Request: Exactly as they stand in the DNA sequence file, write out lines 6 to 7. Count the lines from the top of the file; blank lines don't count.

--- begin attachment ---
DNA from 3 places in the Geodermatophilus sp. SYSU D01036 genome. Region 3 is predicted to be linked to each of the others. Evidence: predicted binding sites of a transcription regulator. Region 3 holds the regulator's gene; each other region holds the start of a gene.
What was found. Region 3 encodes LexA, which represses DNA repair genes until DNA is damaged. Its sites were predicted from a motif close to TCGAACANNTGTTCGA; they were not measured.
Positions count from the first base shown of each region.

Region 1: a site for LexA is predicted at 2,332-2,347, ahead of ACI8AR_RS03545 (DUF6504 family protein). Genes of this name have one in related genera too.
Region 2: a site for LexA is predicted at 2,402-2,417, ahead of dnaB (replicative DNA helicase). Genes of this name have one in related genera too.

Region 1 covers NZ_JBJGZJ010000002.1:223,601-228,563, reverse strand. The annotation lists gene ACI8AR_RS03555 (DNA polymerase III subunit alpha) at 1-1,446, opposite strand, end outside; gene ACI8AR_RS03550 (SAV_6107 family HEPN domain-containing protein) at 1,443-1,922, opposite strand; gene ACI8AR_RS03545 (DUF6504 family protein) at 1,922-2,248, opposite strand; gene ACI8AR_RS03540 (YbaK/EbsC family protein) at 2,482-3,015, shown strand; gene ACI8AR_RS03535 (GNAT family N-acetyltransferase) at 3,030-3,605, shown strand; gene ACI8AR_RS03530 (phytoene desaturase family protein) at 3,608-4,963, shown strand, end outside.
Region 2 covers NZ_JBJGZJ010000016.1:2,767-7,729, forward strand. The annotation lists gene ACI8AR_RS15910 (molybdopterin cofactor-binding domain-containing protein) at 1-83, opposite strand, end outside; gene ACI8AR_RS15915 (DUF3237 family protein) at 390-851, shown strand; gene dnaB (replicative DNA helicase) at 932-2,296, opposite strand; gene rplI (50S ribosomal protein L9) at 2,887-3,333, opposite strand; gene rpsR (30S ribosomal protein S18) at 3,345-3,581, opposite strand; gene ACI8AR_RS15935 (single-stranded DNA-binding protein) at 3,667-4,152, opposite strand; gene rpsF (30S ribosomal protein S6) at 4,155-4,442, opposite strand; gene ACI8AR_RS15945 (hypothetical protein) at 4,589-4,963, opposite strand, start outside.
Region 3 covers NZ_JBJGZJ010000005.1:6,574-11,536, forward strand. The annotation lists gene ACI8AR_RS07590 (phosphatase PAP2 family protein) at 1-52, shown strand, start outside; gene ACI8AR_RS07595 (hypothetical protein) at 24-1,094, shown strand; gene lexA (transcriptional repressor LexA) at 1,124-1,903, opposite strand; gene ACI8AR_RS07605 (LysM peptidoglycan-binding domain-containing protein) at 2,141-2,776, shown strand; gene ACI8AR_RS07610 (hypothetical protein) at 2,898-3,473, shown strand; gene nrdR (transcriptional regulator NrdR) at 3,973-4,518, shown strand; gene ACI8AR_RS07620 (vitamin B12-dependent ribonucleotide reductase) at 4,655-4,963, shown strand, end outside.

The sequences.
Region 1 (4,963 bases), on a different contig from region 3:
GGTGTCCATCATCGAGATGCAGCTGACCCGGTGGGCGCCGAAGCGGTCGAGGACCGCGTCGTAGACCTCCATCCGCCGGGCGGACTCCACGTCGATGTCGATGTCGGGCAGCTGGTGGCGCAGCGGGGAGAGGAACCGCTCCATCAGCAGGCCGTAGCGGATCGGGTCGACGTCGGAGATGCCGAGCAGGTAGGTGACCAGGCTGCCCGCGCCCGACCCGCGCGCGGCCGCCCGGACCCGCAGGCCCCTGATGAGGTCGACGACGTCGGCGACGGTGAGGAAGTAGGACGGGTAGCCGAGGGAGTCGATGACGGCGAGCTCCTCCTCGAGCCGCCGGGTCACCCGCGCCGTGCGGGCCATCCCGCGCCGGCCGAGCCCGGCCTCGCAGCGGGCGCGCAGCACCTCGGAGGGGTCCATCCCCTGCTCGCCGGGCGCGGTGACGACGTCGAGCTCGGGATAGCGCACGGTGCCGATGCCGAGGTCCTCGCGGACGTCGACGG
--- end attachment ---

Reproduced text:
Region 1 covers NZ_JBJGZJ010000002.1:223,601-228,563, reverse strand. The annotation lists gene ACI8AR_RS03555 (DNA polymerase III subunit alpha) at 1-1,446, opposite strand, end outside; gene ACI8AR_RS03550 (SAV_6107 family HEPN domain-containing protein) at 1,443-1,922, opposite strand; gene ACI8AR_RS03545 (DUF6504 family protein) at 1,922-2,248, opposite strand; gene ACI8AR_RS03540 (YbaK/EbsC family protein) at 2,482-3,015, shown strand; gene ACI8AR_RS03535 (GNAT family N-acetyltransferase) at 3,030-3,605, shown strand; gene ACI8AR_RS03530 (phytoene desaturase family protein) at 3,608-4,963, shown strand, end outside.
Region 2 covers NZ_JBJGZJ010000016.1:2,767-7,729, forward strand. The annotation lists gene ACI8AR_RS15910 (molybdopterin cofactor-binding domain-containing protein) at 1-83, opposite strand, end outside; gene ACI8AR_RS15915 (DUF3237 family protein) at 390-851, shown strand; gene dnaB (replicative DNA helicase) at 932-2,296, opposite strand; gene rplI (50S ribosomal protein L9) at 2,887-3,333, opposite strand; gene rpsR (30S ribosomal protein S18) at 3,345-3,581, opposite strand; gene ACI8AR_RS15935 (single-stranded DNA-binding protein) at 3,667-4,152, opposite strand; gene rpsF (30S ribosomal protein S6) at 4,155-4,442, opposite strand; gene ACI8AR_RS15945 (hypothetical protein) at 4,589-4,963, opposite strand, start outside.